Variational methods Belief propagation

    Graph cuts

    Vision applications of inference in MRFs. Learning MRF parameters.

    17

    Iterative proportional fitting (IPF)

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    Outline of MRF section

    Inference in MRFs. Gibbs sampling, simulated annealing

    Iterated condtional modes (ICM)

    Variational methods Belief propagation

    Graph cuts

    Vision applications of inference in MRFs. Learning MRF parameters.

    18

    Iterative proportional fitting (IPF)

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    Derivation of belief propagation

    y1 y2 y3

    , 11

    ),( 21 xx

    , 22

    ),( 32 xx

    , 33

    x1 x2 x3

    ,,,,,sumsummean 3213211321

    yyxxxxxxx

    MMSE

    19

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    The posterior factorizes

    ),,,,,(sumsummean 3213211 yyyxxxPx MSE

    ),(sumsummean 111321

    321

    yxxxxx

    MMSE

    xxx

    ),(),( 2122 xxyx

    ),(mean

    ,,

    1111

    yxxx

    MMSE

    ),(),(sum 21222

    xxyxx ),( 11 yx ),( 22 yx ),( 33 yx

    x x x

    20

    ,, 32333x

    ),( 21 xx ),( 32 xx

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    Propagation rules

    ),,,,,(sumsummean 3213211 yyyxxxPx MSE

    ),(sumsummean 111321

    321

    yxxxxx

    MMSE

    xxx

    ),(),( 2122 xxyx

    ),(mean

    ,,

    1111

    yxxx

    MMSE

    ),( 11 yx ),( 22 yx ),( 33 yx

    x x x

    ),(),(sum 21222

    xxyxx

    21

    ),( 21 xx ),( 32 xx,, 32333x

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    Propagation rules

    ),(mean 1111

    yxxx

    MMSE

    ),(),(sum 21222 xxyxx ,,sum 3233

    3

    xxyxx

    )(),(),(sum)( 23

    222211

    2

    12

    xMyxxxxMx

    ),( 11 yx ),( 22 yx ),( 33 yx

    x x x

    22

    ),( 21 xx ),( 32 xx

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    Propagation rules

    ),(mean 1111

    yxxx

    MMSE

    ),(),(sum 21222 xxyxx ,,sum 3233

    3

    xxyxx

    )(),(),(sum)( 23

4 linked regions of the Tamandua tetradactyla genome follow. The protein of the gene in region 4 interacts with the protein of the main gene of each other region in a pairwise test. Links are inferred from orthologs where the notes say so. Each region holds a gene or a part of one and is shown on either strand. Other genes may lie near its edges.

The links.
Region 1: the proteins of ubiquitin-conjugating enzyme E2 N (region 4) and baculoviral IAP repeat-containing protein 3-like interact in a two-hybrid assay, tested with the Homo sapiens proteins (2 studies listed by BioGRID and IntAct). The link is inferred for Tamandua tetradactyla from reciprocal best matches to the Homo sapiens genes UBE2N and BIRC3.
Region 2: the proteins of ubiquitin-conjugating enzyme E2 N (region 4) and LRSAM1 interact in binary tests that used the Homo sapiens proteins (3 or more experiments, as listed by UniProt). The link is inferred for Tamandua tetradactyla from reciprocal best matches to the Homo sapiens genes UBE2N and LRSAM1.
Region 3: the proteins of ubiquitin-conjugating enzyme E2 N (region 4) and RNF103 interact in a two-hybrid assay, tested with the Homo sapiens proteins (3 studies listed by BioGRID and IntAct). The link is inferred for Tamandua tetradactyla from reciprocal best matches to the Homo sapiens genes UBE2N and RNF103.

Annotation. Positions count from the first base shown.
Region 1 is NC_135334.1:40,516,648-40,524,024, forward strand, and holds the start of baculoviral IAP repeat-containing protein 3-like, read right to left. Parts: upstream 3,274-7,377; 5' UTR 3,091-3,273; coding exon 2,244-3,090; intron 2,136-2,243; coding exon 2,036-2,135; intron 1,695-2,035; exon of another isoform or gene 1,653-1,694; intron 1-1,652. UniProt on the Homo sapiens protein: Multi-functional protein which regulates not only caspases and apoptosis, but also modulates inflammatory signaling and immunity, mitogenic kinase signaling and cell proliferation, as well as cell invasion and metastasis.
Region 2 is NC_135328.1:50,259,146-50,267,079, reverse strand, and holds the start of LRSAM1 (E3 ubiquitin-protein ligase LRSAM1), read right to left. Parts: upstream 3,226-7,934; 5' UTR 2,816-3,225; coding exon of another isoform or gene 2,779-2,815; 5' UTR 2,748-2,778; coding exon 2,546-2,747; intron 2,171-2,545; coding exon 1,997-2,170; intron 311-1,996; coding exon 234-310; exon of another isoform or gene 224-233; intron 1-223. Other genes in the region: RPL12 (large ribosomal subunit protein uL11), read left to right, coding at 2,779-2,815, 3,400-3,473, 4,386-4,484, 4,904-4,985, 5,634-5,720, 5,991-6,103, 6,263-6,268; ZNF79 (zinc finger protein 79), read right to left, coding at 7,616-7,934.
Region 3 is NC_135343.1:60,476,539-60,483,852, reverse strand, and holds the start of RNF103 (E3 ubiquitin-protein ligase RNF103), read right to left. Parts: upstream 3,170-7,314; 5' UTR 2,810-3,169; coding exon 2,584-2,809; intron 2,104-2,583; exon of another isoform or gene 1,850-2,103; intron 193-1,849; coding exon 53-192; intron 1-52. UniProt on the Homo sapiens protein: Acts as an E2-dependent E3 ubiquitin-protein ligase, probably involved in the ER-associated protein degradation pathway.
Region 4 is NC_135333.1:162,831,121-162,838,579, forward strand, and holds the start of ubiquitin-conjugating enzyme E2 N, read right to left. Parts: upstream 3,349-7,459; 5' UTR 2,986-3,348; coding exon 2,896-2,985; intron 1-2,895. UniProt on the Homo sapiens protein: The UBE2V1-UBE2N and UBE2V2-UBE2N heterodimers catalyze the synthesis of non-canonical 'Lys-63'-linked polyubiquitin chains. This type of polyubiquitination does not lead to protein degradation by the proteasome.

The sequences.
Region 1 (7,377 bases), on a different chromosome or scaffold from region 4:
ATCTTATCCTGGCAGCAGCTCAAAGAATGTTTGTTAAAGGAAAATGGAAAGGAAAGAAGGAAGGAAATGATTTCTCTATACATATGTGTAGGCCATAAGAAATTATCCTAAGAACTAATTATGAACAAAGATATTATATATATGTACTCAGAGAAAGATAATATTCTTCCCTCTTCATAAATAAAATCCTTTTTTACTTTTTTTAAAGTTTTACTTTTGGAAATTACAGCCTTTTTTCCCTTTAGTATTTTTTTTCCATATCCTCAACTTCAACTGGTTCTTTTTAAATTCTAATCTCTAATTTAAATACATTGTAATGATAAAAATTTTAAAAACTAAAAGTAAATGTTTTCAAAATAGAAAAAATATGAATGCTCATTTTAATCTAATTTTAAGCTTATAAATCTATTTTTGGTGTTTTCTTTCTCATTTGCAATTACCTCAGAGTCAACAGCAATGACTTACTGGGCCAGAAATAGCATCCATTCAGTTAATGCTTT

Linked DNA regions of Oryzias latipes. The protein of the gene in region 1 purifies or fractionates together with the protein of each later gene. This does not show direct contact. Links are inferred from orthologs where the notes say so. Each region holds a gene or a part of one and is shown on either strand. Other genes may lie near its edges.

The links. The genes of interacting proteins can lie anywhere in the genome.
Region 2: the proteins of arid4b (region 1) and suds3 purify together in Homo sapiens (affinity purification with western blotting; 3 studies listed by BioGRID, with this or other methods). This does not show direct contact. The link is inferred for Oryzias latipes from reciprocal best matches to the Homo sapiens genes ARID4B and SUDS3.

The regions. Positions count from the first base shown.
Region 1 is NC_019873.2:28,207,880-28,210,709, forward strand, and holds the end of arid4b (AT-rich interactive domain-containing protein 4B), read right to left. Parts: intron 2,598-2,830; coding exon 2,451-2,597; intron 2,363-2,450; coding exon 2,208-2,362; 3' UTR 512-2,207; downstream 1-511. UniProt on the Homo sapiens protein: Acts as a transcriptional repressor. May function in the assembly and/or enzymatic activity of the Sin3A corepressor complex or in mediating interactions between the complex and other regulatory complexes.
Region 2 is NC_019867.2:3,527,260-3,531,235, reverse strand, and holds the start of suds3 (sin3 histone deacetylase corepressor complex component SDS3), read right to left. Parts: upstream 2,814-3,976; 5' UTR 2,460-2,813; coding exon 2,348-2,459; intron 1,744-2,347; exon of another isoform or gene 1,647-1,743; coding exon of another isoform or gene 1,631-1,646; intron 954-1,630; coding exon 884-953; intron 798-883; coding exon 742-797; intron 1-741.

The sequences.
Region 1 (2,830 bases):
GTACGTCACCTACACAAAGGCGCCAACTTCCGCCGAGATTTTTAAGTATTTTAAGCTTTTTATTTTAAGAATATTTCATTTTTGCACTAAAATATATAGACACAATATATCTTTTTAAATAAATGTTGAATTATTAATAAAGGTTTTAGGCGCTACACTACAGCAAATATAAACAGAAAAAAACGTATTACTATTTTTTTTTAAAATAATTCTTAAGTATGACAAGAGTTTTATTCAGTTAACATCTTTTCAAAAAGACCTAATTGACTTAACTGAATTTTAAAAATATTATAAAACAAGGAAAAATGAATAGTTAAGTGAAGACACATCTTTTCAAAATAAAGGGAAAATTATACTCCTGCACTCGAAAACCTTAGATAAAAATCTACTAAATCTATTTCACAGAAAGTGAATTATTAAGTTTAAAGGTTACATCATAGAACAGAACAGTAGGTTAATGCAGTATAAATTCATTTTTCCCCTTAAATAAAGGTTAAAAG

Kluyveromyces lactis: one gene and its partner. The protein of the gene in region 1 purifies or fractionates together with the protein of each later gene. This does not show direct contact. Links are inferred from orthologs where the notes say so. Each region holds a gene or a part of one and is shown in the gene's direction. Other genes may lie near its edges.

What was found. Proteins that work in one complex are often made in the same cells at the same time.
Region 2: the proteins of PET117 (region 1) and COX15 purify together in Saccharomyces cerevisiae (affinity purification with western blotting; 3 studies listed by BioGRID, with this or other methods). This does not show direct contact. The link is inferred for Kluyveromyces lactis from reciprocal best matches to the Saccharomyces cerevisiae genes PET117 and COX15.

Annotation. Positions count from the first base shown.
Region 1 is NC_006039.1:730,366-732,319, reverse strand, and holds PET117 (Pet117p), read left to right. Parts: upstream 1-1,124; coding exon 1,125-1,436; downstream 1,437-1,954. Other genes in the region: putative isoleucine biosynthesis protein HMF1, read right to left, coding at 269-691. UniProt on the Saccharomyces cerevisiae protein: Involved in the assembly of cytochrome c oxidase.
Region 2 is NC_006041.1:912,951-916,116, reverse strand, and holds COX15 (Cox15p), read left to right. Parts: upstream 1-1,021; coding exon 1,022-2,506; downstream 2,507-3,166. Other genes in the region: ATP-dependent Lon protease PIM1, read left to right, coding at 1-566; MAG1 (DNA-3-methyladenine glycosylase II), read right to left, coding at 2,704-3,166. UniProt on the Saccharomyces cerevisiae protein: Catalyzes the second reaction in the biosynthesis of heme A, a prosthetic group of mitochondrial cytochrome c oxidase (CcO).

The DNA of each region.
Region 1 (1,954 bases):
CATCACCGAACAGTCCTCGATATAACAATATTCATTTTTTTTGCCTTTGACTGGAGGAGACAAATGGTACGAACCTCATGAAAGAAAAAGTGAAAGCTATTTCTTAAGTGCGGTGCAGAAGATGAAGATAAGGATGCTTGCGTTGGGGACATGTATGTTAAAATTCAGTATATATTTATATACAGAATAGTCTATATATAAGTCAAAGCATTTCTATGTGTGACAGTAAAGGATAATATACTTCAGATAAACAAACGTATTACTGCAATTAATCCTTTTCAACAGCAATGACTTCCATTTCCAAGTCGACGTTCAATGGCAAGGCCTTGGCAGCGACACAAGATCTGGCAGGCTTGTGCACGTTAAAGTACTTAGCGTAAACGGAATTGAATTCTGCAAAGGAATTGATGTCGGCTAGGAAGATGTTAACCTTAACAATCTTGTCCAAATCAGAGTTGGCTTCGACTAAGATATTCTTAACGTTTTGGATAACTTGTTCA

222211

    2

    12

    xMyxxxxMx

    ),( 11 yx ),( 22 yx ),( 33 yx

    x x x

    23

    ),( 21 xx ),( 32 xx

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    neighbor rule

    Given everything that I know, heres what Ithink ou should think

    different states, and how my states relate to

    ,probabilities of your states should be)

    24

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    Belief propagation messages

    A message: can be thought of as a set of weights on

    each of your possible states

    To send a message: Multiply together all the incomingmessages, except from the node youre sending to,

    over the senders states.

    ijNk

    jjji

    x

    i

    j

    i xxxxj \)(

    ij )(),()(

    jii j

    25

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    To find a nodes beliefs: Multiply together all the

    messages coming in to that node.

    j

    )()(j

    k

    jjj xMxb

    26

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    j )( )()( jNk jjjj xxb

    kj xxxx )(),()(

    i

    ijNkxj \)(

    27

    =

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    O timal solution in a chain or tree:Belief Propagation

    Do the right thing Bayesian algorithm.

    Kalman filter.

    forward/backward algorithm (and MAP

    .

    28

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    No factorization with loops!

    ),(mean 1111

    yxxx

    MMSE

    ),(),(sum 21222 xxyxx ,,sum 3233

    3

    xxyxx 31

    ),( xx

    y2

    y3

    x1

    x2

    x3

    29

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    Justification for running belief propagation

    Experimental results:

    Error-correctin codes Kschischan and Fre 1998

    Freeman and Pasztor 1999

    McEliece et al., 1998

    Theoretical results:

    Frey, 2000

    For Gaussian processes, means are correct.

    Large neighborhood local maximum for MAP.

    Weiss and Freeman, 1999

    Equivalent to Bethe approx. in statistical physics.

    Tree-wei hted re arameterization

    We ss an Freeman, 2000

    Yedidia, Freeman, and Weiss, 2000

    30

    Wainwright, Willsky, Jaakkola, 2001

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    Results from Bethe free energy analysis

    Fixed point of belief propagation equations iff. Bethe

    approx mat on stat onary po nt.

    Belief propagation always has a fixed point.

    Connection with variational methods for inference: both

    minimize approximations to Free Energy,

    var a ona : usua y use pr ma var a es.

    belief propagation: fixed pt. equs. for dual variables.

    propagation algorithms.

    31

    Yu